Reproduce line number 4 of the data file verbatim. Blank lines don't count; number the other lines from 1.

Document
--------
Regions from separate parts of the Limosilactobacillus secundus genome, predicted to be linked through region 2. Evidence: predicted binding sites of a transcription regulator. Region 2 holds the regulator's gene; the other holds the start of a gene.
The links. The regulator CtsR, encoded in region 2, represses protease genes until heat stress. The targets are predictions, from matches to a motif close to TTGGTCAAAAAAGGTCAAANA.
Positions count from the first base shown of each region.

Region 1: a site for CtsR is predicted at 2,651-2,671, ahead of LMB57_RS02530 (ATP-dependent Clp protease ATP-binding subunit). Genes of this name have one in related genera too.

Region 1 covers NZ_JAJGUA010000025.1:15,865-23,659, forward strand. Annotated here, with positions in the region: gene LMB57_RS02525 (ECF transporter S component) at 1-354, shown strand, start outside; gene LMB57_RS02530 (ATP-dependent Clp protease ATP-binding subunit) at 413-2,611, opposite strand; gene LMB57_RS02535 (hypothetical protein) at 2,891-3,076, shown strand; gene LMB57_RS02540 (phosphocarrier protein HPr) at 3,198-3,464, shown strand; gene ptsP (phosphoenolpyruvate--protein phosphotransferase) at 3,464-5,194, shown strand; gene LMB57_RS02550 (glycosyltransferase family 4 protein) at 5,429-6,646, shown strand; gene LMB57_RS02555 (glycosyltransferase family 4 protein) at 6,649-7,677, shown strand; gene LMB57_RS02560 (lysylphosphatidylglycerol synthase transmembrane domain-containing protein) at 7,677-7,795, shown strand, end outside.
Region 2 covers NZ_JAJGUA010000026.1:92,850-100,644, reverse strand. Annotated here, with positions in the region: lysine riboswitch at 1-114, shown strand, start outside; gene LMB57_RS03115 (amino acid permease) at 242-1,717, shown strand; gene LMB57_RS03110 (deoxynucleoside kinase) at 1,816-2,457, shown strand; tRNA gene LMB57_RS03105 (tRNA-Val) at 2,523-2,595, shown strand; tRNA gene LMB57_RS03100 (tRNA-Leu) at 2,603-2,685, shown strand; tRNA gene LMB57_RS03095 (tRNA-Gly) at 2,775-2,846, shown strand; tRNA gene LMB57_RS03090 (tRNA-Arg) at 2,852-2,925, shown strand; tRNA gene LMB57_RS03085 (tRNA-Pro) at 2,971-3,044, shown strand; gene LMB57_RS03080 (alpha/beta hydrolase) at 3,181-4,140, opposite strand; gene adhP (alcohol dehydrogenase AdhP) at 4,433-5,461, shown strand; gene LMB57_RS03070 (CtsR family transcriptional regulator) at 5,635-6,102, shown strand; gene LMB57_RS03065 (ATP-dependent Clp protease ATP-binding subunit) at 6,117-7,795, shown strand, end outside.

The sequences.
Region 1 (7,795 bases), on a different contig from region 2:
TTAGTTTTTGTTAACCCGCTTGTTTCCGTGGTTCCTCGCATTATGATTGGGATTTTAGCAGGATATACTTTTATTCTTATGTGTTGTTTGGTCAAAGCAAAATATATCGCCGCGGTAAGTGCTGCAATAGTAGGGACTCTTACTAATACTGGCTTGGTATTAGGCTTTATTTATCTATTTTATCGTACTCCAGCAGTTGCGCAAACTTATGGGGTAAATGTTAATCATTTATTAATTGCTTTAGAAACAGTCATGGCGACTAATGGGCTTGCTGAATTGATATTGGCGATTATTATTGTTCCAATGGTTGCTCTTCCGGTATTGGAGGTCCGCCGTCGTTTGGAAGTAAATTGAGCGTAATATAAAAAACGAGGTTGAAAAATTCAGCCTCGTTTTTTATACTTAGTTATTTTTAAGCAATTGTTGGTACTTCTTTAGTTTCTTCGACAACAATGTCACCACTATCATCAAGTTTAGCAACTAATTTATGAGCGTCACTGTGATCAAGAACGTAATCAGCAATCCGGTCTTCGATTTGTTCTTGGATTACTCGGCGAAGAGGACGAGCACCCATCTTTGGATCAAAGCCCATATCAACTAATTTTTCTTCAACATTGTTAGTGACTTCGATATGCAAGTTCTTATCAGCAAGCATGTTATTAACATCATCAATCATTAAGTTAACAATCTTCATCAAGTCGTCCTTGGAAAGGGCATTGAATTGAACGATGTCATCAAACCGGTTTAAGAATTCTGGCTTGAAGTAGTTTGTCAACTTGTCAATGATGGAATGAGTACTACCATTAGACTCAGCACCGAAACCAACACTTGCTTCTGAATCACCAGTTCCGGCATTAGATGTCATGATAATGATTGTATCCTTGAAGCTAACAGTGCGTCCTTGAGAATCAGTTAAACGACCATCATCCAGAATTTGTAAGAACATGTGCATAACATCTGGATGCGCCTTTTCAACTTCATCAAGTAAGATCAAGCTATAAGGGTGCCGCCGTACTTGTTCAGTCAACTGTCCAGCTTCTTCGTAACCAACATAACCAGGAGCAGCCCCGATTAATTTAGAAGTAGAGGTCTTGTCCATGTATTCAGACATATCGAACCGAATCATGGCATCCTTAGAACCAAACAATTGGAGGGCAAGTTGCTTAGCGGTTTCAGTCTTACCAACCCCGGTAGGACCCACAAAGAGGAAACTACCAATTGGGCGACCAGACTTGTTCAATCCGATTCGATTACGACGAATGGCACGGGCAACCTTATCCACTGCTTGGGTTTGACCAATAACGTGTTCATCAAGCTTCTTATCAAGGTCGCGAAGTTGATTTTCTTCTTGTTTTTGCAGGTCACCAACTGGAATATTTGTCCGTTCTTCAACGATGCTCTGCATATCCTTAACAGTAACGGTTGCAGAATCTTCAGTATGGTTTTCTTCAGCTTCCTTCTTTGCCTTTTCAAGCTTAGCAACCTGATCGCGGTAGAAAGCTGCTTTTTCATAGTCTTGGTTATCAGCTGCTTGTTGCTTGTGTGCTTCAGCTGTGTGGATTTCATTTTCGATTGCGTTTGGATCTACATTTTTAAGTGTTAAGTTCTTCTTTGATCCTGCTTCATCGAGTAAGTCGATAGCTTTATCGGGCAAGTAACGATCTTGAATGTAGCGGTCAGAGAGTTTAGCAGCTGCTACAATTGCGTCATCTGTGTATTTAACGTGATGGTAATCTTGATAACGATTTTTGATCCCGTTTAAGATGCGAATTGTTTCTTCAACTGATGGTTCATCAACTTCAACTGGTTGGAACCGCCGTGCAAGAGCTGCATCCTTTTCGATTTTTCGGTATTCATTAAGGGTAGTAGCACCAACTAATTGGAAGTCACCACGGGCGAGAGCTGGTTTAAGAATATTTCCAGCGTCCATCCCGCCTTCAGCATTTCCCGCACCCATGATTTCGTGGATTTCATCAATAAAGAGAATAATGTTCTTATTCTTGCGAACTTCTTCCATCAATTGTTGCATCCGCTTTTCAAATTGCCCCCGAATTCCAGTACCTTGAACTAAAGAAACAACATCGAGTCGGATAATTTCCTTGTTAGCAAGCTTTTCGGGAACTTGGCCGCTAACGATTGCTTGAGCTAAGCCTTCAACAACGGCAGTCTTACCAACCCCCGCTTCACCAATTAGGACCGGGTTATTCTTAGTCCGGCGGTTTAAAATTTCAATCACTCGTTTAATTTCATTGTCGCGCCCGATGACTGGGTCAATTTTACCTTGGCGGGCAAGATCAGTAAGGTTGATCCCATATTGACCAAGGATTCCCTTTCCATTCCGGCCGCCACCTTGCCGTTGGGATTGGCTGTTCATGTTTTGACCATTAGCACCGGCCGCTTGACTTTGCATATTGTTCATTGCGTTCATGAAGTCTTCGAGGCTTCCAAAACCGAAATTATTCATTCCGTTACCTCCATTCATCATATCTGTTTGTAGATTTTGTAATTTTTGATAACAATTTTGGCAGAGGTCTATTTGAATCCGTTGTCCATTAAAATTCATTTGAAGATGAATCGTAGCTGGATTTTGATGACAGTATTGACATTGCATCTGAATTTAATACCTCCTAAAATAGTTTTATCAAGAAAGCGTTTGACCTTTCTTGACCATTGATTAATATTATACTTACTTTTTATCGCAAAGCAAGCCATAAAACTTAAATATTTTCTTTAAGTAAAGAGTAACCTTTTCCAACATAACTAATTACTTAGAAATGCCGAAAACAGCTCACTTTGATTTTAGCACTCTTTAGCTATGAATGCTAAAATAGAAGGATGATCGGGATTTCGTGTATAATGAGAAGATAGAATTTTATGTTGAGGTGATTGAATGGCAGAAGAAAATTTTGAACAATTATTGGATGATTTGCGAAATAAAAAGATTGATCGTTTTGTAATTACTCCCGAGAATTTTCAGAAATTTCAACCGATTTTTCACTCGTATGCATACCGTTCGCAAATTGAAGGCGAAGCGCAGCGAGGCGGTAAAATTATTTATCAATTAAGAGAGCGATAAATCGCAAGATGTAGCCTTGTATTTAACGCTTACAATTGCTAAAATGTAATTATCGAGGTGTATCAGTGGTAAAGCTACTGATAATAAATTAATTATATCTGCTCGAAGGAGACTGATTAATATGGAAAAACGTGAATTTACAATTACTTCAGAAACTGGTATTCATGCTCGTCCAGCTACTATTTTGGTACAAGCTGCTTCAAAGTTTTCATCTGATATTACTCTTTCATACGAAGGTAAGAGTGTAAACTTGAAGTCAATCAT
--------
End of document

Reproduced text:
Region 1: a site for CtsR is predicted at 2,651-2,671, ahead of LMB57_RS02530 (ATP-dependent Clp protease ATP-binding subunit). Genes of this name have one in related genera too.